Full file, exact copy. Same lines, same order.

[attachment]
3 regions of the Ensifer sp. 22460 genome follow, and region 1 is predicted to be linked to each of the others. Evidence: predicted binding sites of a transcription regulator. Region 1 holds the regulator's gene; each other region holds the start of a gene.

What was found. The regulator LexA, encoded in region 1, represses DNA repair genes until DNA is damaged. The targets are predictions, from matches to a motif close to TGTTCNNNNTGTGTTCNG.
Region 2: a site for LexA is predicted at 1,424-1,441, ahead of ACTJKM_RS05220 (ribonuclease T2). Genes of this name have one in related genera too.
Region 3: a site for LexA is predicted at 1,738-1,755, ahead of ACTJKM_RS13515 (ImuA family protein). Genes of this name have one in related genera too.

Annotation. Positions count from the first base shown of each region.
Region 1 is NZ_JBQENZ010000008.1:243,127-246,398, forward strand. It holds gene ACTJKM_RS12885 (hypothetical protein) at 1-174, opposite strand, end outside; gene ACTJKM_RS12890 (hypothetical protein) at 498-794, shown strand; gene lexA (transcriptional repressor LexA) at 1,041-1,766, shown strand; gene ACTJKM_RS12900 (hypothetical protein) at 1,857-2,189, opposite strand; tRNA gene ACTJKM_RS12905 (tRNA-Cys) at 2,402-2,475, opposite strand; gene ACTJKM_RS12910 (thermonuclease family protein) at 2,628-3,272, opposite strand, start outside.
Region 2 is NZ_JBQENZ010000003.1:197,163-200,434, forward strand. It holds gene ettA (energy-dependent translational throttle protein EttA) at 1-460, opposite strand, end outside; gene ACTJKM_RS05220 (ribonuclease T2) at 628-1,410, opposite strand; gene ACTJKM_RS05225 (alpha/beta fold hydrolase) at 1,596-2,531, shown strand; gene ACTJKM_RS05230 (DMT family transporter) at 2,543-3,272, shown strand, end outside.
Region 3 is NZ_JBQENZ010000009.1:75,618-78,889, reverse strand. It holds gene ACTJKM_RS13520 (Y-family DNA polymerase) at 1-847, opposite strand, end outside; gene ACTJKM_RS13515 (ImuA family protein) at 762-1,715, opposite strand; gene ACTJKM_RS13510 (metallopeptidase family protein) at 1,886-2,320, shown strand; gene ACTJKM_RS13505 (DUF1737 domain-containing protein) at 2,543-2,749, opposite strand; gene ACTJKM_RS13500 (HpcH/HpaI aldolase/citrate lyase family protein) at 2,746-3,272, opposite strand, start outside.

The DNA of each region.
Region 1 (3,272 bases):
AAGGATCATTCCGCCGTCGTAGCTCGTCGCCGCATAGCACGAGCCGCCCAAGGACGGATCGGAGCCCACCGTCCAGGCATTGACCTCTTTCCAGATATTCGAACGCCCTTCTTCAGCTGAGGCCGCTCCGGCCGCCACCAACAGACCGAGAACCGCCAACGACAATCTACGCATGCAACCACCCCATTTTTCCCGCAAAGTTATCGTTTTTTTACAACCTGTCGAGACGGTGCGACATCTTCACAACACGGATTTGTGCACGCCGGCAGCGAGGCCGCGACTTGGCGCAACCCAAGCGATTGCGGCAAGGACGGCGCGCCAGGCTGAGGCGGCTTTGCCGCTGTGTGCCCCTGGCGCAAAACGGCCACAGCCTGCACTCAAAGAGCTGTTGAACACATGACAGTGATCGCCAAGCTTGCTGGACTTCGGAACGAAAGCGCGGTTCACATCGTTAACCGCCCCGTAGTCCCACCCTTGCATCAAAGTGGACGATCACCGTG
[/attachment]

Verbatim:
3 regions of the Ensifer sp. 22460 genome follow, and region 1 is predicted to be linked to each of the others. Evidence: predicted binding sites of a transcription regulator. Region 1 holds the regulator's gene; each other region holds the start of a gene.

What was found. The regulator LexA, encoded in region 1, represses DNA repair genes until DNA is damaged. The targets are predictions, from matches to a motif close to TGTTCNNNNTGTGTTCNG.
Region 2: a site for LexA is predicted at 1,424-1,441, ahead of ACTJKM_RS05220 (ribonuclease T2). Genes of this name have one in related genera too.
Region 3: a site for LexA is predicted at 1,738-1,755, ahead of ACTJKM_RS13515 (ImuA family protein). Genes of this name have one in related genera too.

Annotation. Positions count from the first base shown of each region.
Region 1 is NZ_JBQENZ010000008.1:243,127-246,398, forward strand. It holds gene ACTJKM_RS12885 (hypothetical protein) at 1-174, opposite strand, end outside; gene ACTJKM_RS12890 (hypothetical protein) at 498-794, shown strand; gene lexA (transcriptional repressor LexA) at 1,041-1,766, shown strand; gene ACTJKM_RS12900 (hypothetical protein) at 1,857-2,189, opposite strand; tRNA gene ACTJKM_RS12905 (tRNA-Cys) at 2,402-2,475, opposite strand; gene ACTJKM_RS12910 (thermonuclease family protein) at 2,628-3,272, opposite strand, start outside.
Region 2 is NZ_JBQENZ010000003.1:197,163-200,434, forward strand. It holds gene ettA (energy-dependent translational throttle protein EttA) at 1-460, opposite strand, end outside; gene ACTJKM_RS05220 (ribonuclease T2) at 628-1,410, opposite strand; gene ACTJKM_RS05225 (alpha/beta fold hydrolase) at 1,596-2,531, shown strand; gene ACTJKM_RS05230 (DMT family transporter) at 2,543-3,272, shown strand, end outside.
Region 3 is NZ_JBQENZ010000009.1:75,618-78,889, reverse strand. It holds gene ACTJKM_RS13520 (Y-family DNA polymerase) at 1-847, opposite strand, end outside; gene ACTJKM_RS13515 (ImuA family protein) at 762-1,715, opposite strand; gene ACTJKM_RS13510 (metallopeptidase family protein) at 1,886-2,320, shown strand; gene ACTJKM_RS13505 (DUF1737 domain-containing protein) at 2,543-2,749, opposite strand; gene ACTJKM_RS13500 (HpcH/HpaI aldolase/citrate lyase family protein) at 2,746-3,272, opposite strand, start outside.

The DNA of each region.
Region 1 (3,272 bases):
AAGGATCATTCCGCCGTCGTAGCTCGTCGCCGCATAGCACGAGCCGCCCAAGGACGGATCGGAGCCCACCGTCCAGGCATTGACCTCTTTCCAGATATTCGAACGCCCTTCTTCAGCTGAGGCCGCTCCGGCCGCCACCAACAGACCGAGAACCGCCAACGACAATCTACGCATGCAACCACCCCATTTTTCCCGCAAAGTTATCGTTTTTTTACAACCTGTCGAGACGGTGCGACATCTTCACAACACGGATTTGTGCACGCCGGCAGCGAGGCCGCGACTTGGCGCAACCCAAGCGATTGCGGCAAGGACGGCGCGCCAGGCTGAGGCGGCTTTGCCGCTGTGTGCCCCTGGCGCAAAACGGCCACAGCCTGCACTCAAAGAGCTGTTGAACACATGACAGTGATCGCCAAGCTTGCTGGACTTCGGAACGAAAGCGCGGTTCACATCGTTAACCGCCCCGTAGTCCCACCCTTGCATCAAAGTGGACGATCACCGTG